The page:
Recovering data from iPhone backup

Here is a story about how to recover the data from old iPhone’s backups.
As you know iTunes stores iPhone backups in your home directory or more precisely
in ~/Library/Application Support/MobileSync/Backup. The problem is that it’s not very convenient to mess with restoring iPhone and as a result to end up with your current data and configuration overwritten. To avoid that you could use iPhone Backup Extractor program that could do all the hard work for you and restore absolutely everything that is kept in the backup files. It has saved me once when I needed to restore photos from the backup that I had restored from “Time Machine” and hope it will help you one day.

Jumped into Oracle Solaris 11 Express wagon

It’s not the news anymore that Oracle Solaris 11 Express has been released.
Unsurprisingly it turned out to be a trivial task to upgrade from OpenSolaris (snv 134) and it was just a matter of updating the publisher and do usual image-update:

opensolaris:~$ pfexec pkg set-publisher --non-sticky opensolaris.org
opensolaris:~$ pfexec pkg set-publisher --non-sticky extra
opensolaris:~$ pkg set-publisher -P -g http://pkg.oracle.com/solaris/release/ solaris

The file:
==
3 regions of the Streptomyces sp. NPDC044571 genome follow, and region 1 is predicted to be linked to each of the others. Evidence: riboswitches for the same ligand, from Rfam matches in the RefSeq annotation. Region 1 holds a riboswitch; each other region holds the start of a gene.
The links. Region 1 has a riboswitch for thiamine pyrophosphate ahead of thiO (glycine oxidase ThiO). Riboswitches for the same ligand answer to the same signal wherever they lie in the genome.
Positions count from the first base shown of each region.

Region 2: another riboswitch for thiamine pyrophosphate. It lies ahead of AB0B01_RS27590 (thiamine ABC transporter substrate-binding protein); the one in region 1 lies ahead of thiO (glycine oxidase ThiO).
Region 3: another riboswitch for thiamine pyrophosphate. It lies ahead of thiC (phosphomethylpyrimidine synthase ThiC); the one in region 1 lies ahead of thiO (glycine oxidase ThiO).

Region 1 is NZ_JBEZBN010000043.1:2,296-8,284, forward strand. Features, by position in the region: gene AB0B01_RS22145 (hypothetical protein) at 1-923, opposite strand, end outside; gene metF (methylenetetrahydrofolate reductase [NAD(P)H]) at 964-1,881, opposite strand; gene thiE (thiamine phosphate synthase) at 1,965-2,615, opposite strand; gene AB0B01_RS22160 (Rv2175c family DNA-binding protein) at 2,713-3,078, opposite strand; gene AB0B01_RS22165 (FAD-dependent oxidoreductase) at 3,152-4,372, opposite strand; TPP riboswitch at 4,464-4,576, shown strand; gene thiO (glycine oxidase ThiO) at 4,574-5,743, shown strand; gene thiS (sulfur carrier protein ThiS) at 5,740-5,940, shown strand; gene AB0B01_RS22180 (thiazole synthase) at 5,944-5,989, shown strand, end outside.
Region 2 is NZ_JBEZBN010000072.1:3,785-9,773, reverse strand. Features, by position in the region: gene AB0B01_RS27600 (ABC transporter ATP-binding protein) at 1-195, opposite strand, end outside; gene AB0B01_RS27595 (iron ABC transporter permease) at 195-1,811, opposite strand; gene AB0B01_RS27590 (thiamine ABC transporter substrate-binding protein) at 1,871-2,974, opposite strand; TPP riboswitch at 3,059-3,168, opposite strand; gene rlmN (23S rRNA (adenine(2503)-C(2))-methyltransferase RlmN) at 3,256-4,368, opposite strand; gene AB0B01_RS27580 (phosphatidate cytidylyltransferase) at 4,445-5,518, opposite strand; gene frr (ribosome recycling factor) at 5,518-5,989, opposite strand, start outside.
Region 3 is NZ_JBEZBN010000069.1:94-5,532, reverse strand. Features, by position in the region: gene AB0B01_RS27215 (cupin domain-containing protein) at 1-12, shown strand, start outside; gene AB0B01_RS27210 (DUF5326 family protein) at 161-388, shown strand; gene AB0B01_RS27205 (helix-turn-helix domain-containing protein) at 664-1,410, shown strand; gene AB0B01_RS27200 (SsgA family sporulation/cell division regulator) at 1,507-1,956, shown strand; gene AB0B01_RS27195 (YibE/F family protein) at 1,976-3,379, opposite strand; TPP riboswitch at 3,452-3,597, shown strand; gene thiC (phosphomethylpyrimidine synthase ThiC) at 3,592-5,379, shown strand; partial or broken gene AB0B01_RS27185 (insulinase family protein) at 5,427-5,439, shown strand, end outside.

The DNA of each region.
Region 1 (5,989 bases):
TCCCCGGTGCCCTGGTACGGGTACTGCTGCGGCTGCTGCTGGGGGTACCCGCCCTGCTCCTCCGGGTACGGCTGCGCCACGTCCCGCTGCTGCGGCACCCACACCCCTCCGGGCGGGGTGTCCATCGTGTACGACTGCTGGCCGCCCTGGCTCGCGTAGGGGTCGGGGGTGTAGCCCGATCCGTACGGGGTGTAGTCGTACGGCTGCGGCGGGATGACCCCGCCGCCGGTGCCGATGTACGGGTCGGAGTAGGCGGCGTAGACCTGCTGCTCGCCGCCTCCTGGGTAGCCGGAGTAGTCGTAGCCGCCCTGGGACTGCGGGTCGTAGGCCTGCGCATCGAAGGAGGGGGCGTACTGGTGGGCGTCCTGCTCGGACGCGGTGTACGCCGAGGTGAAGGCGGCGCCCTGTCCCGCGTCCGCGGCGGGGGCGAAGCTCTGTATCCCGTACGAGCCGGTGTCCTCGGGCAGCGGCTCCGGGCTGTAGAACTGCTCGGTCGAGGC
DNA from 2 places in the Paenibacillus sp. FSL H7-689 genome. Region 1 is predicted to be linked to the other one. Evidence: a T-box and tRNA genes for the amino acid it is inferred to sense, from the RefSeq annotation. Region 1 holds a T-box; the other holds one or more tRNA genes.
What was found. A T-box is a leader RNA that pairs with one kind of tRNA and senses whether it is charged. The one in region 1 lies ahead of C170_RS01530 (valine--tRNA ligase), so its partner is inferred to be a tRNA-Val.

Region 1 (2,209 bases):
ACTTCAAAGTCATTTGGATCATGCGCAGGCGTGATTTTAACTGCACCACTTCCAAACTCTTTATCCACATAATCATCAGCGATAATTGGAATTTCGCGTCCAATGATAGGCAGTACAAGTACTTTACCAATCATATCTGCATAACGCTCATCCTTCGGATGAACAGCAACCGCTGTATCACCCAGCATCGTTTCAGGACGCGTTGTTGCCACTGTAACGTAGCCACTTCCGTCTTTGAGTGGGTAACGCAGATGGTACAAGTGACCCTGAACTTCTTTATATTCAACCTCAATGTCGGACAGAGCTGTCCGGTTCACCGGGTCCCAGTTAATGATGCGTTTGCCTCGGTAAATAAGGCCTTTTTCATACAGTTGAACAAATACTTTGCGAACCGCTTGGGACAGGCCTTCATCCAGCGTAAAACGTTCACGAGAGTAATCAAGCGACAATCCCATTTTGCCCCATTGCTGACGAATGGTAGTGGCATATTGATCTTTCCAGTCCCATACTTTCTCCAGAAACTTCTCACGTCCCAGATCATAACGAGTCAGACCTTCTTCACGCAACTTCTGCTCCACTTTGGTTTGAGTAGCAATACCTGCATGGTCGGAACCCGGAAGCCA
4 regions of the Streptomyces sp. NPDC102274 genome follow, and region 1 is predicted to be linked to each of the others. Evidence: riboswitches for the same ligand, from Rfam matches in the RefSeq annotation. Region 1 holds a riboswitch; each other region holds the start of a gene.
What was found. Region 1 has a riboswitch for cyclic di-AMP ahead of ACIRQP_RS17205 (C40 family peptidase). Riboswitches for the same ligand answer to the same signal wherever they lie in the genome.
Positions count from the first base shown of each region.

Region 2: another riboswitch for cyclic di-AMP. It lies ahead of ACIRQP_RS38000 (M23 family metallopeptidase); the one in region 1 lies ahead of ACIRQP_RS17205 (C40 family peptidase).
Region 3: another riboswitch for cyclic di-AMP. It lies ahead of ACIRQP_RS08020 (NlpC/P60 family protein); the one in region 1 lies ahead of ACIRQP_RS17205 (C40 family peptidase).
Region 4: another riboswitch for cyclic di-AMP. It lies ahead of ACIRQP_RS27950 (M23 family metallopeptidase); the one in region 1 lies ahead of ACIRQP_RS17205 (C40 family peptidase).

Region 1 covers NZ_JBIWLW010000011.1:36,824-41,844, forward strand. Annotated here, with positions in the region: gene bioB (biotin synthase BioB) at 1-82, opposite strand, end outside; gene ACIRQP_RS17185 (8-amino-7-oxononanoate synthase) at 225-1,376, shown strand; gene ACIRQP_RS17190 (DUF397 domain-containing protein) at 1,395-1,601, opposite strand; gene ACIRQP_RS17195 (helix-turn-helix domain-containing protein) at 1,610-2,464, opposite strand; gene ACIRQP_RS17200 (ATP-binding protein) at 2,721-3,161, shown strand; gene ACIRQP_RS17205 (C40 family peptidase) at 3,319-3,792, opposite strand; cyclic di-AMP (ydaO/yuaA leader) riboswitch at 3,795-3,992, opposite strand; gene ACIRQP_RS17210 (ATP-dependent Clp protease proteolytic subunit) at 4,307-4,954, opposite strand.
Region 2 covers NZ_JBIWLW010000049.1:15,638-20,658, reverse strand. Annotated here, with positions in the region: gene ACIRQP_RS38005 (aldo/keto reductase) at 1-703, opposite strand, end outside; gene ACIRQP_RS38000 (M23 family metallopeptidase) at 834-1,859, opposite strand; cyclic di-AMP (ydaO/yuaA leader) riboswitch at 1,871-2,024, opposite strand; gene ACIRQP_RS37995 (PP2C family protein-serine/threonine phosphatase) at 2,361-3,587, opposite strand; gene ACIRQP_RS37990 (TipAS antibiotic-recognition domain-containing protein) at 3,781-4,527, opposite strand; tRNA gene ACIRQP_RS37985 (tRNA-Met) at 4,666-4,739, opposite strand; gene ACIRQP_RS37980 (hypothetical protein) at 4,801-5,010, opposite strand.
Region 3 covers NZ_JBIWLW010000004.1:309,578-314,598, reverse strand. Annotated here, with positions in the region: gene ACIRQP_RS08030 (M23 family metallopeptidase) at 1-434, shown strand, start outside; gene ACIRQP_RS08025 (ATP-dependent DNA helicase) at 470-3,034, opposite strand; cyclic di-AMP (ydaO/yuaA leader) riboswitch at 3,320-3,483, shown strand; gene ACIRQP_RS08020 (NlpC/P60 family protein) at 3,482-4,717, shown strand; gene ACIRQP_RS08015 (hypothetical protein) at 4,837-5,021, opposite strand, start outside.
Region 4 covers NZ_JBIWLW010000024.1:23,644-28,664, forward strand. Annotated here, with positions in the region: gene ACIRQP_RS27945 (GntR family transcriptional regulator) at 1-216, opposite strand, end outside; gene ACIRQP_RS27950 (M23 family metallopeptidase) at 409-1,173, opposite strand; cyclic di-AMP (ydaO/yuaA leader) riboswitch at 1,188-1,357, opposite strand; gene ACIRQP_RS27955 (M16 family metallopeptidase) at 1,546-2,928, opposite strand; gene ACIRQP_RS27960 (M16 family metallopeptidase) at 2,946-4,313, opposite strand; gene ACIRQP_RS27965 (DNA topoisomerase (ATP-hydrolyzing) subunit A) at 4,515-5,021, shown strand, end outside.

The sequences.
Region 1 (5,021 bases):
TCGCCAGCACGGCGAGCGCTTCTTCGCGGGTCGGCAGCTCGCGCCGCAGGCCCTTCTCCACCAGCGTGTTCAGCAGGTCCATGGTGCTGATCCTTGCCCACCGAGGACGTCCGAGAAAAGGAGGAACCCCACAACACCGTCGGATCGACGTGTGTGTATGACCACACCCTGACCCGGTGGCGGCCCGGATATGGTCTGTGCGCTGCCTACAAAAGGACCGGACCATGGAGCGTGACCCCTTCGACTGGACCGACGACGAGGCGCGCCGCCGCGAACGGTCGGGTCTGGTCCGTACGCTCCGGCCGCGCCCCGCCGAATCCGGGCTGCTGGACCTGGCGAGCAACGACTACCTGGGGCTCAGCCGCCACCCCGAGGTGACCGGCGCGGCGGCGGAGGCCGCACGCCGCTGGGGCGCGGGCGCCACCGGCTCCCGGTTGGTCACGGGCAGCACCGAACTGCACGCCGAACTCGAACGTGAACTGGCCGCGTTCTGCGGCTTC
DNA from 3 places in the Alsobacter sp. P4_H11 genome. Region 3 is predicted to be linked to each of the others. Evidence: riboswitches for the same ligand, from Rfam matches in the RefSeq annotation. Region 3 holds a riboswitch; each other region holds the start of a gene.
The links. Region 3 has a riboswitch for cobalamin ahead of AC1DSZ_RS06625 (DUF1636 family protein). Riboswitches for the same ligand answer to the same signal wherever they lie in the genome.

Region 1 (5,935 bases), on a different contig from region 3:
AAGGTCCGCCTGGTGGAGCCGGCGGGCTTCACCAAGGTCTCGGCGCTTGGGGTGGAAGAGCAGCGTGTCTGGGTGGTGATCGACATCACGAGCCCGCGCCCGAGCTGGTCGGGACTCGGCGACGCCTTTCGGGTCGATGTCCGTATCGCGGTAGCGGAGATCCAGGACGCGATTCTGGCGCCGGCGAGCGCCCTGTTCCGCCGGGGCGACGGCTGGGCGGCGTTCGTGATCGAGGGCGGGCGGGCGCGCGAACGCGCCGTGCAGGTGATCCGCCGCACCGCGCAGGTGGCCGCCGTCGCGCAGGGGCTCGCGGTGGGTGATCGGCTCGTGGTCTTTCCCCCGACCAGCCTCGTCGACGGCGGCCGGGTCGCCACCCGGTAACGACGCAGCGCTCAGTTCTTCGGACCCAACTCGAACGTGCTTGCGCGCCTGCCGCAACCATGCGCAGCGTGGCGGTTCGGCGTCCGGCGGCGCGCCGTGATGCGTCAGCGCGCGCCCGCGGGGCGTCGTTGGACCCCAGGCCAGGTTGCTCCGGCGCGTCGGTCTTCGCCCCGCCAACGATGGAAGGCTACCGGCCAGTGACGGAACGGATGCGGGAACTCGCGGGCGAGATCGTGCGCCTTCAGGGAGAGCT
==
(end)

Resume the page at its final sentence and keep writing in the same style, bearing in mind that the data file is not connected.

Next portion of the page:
opensolaris:~$ pfexec pkg image-update --accept

Some time later:

opensolaris:~$ uname -a
SunOS opensolaris 5.11 snv_151a i86pc i386 i86pc Solaris

My lovely SL500

My old friend SL500 has given me another gift just a few hours before my flight to Moscow from Irkutsk where I was replacing the robot module or Z-Drive assembly. So I rushed back to the customer’s site to find the following:

2010-11-12T22:38:21.483,      0.0.0.0.0, 510, robot, /usr/local/bin/Ifm, error, 0000, 5069, "Director - putResponse() servo mech reach event 5069 at 2009 tachs, 1849 mils"
2010-11-12T22:39:10.234,      0.0.0.0.0, 510,            robot, /usr/local/bin/Ifm,  error, 0000, 5069, "Director - putResponse() servo mech reach event 5069 at 2008 tachs, 1848 mils"
2010-11-12T22:39:10.291,      0.0.0.0.0, 3202,              ifm,                 ,  error, 3000, 3313, "(request id = HOST/0x101d5a48) IfmMove::doPut(): move back to source from (LMRC) 0,2,1,2 failed, going inop"
2010-11-12T22:39:10.644,      0.0.0.0.0, 3202,              ifm,                 ,  error, 3000, 3322, "(request id = HOST/0x101d5a48) IfmMove::doPut() to (LMRC) 0,2,1,2 : cartridge in hand, going inop"
2010-11-12T22:39:10.680,      0.0.0.0.0, 3202,              ifm,                 ,  error, 3000, 3322, "(request id = HOST/0x101d5a48) IfmMove::commonMoveCommand(): PUT request of tape AB0017L3 from (LMRC) 0,2,3,9 to (LMRC) 0,2,1,2 failed:"